Sunday, July 22, 2007

the corniness that is the "circle of life".

I call it corny, because until you experience it, it does seem rather, well, "corny". Seriously, The Lion King scene is playing in my mind with that song that Elton John wrote. And that other song, "Can You Feel the Love Tonight?"

My mom recently went back to Michigan where I am from, and visited all of our old church friends and revisited some places that hold fond memories. (My "corniness" is now telling me that "fond" is such a mild and inaccurate word for such an important thing. Memories are NOT fond, they are foundational and pivotal to the human soul. Hmmph, "fond".) Among some of the places she visited, she went to our old house and the first apartment that they brought me home to as a newborn.

This "corniness" began for me when Ben was brought in to this world. I just could not have appreciation for memories, upbringings, childhood memories, until it became relevant to me. And it only became relevant to me when the roles were reversed a little bit and I became Mom. Every single day I learn just what it means to enjoy the single moment in anything. Does that mean I always do it? Heavens, no. But I have learned through a two year old that life is just a chain of single moments all put together and that change happens so fast your only option should be to accept it and breathe it in - beause IT WILL BE GONE. And some day it will only be a "fond" memory. A child really shows you that because they change with the day. And while it can bum rush you - you really can look back at some point and realize that it was all for the good. They *need* to change that much.

As for my mom's trip to Michigan, she provided me some pictures of her trip that gave me a little "hindsight". It is so easy for me at times to get stuck in the "now" and think that the way things are now, are always going to be that way. I especially think that way when things are going badly - ie. sick child, onerery toddler behavior, life in general, etc. Here are some of the pictures that she sent to me.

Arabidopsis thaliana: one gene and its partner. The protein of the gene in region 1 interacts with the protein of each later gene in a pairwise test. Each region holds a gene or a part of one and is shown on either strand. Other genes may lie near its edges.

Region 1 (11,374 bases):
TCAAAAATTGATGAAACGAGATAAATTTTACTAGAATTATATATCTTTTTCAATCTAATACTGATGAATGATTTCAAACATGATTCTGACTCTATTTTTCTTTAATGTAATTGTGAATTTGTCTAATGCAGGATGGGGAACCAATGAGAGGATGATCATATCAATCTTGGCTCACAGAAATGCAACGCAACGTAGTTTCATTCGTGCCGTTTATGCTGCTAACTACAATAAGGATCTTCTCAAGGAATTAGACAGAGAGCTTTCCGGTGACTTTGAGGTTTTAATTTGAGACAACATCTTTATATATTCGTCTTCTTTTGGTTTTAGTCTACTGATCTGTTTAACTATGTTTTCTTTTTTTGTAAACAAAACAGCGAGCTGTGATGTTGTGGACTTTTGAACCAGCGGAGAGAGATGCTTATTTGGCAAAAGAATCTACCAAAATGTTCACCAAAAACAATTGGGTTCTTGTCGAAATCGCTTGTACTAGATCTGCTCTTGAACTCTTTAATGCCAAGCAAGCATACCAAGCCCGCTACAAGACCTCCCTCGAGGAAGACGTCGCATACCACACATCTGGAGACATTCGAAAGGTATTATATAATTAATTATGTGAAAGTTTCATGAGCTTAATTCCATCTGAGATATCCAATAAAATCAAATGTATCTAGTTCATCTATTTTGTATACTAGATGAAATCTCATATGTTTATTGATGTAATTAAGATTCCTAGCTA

My first apartment. The place my parents met. The place they lived in when they got married. The first place they brought me home to. Obviously I don't have many actual memories of this place, but I know my parents do and I know it means a lot to them. And it is a mile from the house you'll see below. I can tell you the memories of first time parenthood for us, and I know it was emotionally charged at times. I can tell you that Rob and I never had a single argument until we had Ben. Life was good, and when we had Ben it was better and still is better. But, it was an adjustment. "Agreeing to disagree" became a bigger challenge, because there was a life at stake. A life at stake that we both love immensely, and when two opinions conflict in terms of parenthood, it's not a disagreement that you can just shrug off.